Staying Young While Growing Older -by Jane Everham


I have a confession to make. At the age of 16, my two best friends and I made a pact – when we turned 65, no matter where we were, we would come together and . . . commit suicide.After all, we reasoned, life would be over if we indeed did reach that ancient age of 65. At sixteen, we were fully into

drama, writing morose (and bad) poetry, nurturing dark thoughts, and conjuring such nonsense as a “suicide pact.”

Well, age 65 passed a few years ago, and I am happy to report not only are we still here (we called off the pact), but we are active, engaged, and leading vibrant lives. We’ve slowed down some by retiring but are now almost as busy in the world of volunteering.

Twice in the last month I have thanked two friends for revealing that they were 75 while not looking nor acting a day over 60. I was inspired by them. I am active and busy and loving life, but my joints ache some, my short-term memory takes unannounced vacations (without me), and I do worry that “old” will arrive soon. Knowing that folks older than I are still going strong is a relief. In fact, I just had lunch with a 93-year-old spitfire. She admits she didn’t take care of her body as she should have, and declining physicality is a hinderance now, but her mind is fully intact, still brewing with thoughts; she keeps me on my toes by challenging my thinking with probing questions and encouraging my many endeavors.

I’ve always heard that old age is not for sissies, but the last of the Greatest Generation and the Baby Boomers are really pushing the bar up and away when old age arrives. I used to joke that I would live to be 104, whether I wanted to or not. The fantasy of relaxing in a rocker on my front porch watching life go by had some appeal in middle age. Not any more. Life is too precious— so many interesting people to know, books to read, podcasts to hear. There are opportunities to serve, to give back for all the blessings I have received. Life is fragile, and no one knows when the end will come. My life has not been perfect, and I would redo some things if I could, but overall, I have no regrets. I will take what I am given but would really like to “die alive,” giving at least a small kick “for more” regardless of my age.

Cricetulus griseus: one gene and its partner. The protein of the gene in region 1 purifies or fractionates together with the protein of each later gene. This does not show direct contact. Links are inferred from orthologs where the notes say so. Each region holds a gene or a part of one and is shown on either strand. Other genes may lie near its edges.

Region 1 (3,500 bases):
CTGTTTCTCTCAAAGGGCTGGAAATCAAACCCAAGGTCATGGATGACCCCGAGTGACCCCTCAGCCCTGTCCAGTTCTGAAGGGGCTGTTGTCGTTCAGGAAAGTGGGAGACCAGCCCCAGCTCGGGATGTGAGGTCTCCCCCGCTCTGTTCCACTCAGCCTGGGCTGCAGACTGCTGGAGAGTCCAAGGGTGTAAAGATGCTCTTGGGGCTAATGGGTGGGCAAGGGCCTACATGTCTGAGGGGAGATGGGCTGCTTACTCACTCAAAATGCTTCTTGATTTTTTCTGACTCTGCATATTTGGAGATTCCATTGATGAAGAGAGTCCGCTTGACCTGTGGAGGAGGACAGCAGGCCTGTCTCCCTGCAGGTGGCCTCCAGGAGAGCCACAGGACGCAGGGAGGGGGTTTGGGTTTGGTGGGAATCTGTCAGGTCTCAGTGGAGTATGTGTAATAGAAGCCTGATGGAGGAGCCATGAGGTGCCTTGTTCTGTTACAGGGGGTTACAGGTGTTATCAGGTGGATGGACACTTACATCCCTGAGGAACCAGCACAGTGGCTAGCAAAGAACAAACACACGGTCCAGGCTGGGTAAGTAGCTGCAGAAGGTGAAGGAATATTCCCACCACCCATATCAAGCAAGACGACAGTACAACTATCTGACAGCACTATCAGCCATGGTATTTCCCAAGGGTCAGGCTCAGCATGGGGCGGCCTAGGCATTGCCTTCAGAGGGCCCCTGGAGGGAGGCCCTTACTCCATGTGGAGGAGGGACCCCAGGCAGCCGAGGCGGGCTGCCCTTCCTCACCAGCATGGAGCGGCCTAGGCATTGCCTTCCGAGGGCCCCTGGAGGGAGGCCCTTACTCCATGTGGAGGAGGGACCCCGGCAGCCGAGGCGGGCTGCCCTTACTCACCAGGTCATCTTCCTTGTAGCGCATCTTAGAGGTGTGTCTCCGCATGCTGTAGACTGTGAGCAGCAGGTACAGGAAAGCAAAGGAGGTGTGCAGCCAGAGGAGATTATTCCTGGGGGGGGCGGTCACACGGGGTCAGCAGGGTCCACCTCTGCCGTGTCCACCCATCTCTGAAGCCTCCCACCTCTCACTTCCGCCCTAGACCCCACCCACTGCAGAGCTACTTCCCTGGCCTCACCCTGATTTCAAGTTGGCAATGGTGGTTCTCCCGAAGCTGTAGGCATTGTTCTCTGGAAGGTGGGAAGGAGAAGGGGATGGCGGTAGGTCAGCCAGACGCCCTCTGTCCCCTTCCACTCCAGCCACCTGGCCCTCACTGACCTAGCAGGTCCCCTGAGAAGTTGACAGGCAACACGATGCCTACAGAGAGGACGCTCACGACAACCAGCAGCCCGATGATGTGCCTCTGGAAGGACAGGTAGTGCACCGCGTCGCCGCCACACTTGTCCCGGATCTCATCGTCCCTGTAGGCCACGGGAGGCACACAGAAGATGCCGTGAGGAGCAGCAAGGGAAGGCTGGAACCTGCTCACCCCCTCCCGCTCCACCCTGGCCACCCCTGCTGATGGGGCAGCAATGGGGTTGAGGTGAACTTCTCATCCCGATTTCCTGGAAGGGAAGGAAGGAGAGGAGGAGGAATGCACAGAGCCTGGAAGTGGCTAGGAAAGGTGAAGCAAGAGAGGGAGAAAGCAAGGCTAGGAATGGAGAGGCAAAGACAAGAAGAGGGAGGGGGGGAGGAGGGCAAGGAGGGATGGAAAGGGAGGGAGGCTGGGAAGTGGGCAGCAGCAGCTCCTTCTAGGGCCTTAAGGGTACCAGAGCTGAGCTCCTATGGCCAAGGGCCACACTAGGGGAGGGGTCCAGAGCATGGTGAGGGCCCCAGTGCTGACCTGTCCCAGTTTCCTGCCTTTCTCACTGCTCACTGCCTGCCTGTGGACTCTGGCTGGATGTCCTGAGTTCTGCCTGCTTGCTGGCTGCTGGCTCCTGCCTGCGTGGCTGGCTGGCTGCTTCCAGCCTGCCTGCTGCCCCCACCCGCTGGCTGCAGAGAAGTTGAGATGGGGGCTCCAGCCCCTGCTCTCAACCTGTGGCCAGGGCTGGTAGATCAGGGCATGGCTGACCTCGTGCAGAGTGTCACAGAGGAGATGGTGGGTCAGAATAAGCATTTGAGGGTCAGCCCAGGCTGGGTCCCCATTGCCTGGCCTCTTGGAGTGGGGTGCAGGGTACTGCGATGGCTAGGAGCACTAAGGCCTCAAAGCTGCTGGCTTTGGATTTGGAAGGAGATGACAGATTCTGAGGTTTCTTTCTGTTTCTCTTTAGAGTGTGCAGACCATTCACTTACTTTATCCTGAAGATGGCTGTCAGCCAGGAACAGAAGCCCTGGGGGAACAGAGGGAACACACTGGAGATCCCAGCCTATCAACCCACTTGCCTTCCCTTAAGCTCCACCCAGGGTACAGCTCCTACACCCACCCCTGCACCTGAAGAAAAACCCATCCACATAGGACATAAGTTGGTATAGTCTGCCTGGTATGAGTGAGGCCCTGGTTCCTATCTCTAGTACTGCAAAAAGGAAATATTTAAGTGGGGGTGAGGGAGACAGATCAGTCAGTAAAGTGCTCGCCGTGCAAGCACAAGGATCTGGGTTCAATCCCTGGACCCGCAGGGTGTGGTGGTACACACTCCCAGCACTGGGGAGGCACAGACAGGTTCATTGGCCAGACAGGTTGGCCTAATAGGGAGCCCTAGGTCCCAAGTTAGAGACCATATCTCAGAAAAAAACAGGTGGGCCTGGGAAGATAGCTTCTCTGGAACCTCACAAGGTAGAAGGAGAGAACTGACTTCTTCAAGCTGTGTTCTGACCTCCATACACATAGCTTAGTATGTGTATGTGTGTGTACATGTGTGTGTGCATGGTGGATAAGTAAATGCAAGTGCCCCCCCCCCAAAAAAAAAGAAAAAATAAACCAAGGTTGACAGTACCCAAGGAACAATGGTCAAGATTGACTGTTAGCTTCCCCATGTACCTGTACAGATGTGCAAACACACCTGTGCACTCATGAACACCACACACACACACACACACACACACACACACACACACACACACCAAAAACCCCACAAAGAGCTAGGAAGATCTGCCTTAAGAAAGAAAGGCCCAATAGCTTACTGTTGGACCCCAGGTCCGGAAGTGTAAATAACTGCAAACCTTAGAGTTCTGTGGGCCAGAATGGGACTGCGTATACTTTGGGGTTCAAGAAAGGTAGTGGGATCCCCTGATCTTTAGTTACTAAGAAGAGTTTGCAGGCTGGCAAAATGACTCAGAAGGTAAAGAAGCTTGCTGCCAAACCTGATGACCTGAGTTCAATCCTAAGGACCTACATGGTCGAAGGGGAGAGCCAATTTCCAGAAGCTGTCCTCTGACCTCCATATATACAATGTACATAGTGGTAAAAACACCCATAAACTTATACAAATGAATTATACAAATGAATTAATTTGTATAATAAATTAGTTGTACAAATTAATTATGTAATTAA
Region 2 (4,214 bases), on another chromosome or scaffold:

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Jane  grew up in the Chicago suburbs in the 50's and 60's. She moved to Colorado to attend Denver University. . After earning an Educational Specialist degree in School Psychology at UNC, she worked for 34 years in the public schools in Cheyenne, Wyoming and Fort Collins. After retirement in 2011, she has spent her time volunteering with the Larimer League of Women Voters, Foothills Unitarian Church, and progressive politics. She loves to have lunch with friends, reads voraciously, and travels.

Staying Alive -by Clay Carter

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Each year makes me more aware of distinct choices for living with aging.  One choice is to welcome the inertia of reduced energy and meager responsibility:  Make no non-medical commitments that can’t be easily broken, avoid engaging in reading or interacting with anything or anyone that is mentally challenging, make exercise a matter easily dismissed, disengage from issues beyond my constricted circle of activity, ignore activities that excited me in the past, rationalize and excuse indulgences, become gradually more secluded except for being merely a spectator.